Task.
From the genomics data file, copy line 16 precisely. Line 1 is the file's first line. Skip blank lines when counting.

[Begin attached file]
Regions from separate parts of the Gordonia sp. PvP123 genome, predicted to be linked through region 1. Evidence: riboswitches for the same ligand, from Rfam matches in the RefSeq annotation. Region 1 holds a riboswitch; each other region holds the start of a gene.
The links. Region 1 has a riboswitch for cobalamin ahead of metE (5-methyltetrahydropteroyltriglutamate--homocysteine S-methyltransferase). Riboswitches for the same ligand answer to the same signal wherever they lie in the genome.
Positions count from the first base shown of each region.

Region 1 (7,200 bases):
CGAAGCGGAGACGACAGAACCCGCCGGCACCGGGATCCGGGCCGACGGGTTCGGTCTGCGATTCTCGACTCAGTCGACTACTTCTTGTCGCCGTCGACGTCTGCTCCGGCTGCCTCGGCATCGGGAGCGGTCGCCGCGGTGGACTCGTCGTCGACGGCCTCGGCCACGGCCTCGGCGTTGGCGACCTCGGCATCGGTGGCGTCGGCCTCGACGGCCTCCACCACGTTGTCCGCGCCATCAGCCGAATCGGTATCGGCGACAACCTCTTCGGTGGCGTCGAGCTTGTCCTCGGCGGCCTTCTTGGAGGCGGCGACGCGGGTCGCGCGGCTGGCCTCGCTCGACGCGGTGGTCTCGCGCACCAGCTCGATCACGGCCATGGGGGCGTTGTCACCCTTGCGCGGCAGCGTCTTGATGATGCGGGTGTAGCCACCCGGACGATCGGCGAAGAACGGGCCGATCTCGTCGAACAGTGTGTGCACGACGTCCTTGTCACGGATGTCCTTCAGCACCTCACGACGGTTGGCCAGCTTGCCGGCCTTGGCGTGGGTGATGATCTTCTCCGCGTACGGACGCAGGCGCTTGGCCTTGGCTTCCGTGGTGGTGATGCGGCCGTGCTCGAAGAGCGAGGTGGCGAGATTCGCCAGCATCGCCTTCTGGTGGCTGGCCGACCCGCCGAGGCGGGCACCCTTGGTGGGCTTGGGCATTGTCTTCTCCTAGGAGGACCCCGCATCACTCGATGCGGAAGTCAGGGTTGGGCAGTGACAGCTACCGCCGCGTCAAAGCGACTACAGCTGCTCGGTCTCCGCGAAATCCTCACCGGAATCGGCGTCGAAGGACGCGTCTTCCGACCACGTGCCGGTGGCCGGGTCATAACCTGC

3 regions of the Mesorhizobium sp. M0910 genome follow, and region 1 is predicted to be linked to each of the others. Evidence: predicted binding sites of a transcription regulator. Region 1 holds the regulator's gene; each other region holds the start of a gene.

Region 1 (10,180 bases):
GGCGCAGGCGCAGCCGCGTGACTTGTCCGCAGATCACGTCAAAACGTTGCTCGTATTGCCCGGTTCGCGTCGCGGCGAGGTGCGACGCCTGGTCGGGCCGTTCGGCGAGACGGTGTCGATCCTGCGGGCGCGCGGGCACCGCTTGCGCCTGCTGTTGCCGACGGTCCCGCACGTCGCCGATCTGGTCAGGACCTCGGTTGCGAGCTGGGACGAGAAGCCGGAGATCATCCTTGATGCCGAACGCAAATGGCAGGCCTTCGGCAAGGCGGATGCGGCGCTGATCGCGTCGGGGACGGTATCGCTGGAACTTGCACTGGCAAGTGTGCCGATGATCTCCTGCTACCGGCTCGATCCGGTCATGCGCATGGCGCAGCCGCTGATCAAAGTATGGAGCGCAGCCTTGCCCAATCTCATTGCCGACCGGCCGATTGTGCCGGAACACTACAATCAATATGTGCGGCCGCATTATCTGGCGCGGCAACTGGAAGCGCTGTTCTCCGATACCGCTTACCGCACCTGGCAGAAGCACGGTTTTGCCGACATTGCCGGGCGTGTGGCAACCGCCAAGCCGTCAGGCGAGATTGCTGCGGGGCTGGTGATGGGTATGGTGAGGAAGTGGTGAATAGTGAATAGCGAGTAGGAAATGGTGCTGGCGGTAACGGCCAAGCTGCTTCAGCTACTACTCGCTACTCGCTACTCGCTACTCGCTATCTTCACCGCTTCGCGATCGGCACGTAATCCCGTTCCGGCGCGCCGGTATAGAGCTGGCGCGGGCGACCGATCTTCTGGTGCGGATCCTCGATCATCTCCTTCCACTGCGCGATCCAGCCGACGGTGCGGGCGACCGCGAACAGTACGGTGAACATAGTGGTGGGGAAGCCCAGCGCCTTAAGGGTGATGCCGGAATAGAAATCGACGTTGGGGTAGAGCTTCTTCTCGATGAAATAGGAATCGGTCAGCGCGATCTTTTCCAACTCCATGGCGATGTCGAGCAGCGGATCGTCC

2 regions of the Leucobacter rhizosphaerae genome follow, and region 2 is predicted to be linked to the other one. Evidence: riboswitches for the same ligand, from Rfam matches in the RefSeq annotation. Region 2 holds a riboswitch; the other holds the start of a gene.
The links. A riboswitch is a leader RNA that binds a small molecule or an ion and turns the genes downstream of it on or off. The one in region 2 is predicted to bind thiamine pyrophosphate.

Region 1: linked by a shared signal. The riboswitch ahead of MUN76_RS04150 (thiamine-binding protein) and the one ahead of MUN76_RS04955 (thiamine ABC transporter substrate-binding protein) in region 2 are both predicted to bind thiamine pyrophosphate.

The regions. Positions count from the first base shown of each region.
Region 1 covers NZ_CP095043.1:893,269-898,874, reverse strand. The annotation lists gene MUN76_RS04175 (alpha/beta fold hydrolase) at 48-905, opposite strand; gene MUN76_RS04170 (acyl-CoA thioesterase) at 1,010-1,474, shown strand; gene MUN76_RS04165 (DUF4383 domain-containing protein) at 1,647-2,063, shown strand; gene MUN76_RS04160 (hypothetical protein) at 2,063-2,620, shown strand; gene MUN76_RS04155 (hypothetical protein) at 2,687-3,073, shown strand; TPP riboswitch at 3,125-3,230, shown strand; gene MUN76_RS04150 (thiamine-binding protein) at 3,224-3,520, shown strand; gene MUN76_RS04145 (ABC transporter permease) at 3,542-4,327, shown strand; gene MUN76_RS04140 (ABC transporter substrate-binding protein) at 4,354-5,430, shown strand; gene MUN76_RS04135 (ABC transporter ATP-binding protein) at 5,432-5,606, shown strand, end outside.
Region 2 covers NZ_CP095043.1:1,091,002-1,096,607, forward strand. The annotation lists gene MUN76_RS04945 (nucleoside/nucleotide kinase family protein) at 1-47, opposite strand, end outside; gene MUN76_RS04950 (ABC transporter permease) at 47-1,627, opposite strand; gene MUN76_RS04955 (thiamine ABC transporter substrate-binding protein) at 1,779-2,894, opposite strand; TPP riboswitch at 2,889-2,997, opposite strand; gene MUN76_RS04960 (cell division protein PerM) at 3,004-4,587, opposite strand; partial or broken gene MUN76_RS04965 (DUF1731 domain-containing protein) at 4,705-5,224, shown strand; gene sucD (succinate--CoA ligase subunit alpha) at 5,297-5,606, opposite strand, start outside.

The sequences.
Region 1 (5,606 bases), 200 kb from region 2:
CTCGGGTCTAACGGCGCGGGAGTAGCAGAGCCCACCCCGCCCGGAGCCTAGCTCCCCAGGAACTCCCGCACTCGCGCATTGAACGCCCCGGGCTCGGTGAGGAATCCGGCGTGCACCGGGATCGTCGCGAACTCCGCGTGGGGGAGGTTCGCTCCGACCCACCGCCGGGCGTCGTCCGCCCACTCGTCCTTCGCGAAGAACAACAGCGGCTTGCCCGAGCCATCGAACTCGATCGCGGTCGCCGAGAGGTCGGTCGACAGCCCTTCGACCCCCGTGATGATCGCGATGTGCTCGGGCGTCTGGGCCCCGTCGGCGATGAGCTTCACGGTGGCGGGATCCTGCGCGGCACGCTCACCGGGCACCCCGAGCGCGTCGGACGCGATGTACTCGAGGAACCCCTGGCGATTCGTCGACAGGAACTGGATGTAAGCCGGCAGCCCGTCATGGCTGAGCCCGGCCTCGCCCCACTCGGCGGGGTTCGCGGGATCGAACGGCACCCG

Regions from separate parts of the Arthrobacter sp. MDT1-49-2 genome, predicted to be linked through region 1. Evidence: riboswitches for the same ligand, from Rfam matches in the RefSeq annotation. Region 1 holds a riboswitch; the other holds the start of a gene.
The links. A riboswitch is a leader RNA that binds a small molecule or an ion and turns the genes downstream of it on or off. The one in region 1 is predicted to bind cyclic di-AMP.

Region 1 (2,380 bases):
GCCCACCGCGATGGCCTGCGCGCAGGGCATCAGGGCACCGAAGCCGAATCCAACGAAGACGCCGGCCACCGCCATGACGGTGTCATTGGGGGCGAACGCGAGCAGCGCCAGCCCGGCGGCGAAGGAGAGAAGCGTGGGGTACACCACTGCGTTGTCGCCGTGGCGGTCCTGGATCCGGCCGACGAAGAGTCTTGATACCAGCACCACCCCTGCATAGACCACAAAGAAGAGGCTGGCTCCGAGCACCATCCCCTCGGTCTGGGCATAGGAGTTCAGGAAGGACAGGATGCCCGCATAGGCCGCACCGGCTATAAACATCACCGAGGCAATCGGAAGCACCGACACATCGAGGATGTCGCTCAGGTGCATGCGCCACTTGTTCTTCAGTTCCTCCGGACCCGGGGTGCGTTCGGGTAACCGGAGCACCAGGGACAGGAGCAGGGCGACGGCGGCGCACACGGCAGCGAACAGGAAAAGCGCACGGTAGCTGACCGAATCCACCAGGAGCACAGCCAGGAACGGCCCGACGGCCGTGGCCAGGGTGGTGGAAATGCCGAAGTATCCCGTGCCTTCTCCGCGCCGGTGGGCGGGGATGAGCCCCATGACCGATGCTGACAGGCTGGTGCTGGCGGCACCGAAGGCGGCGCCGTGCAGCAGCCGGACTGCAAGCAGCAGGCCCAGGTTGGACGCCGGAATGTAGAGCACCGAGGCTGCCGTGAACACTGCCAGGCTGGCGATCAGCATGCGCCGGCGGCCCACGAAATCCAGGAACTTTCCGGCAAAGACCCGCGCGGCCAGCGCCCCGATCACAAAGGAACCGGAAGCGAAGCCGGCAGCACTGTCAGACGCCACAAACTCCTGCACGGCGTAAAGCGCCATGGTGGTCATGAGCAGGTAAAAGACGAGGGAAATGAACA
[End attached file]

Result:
Region 1 (5,606 bases), 200 kb from region 2: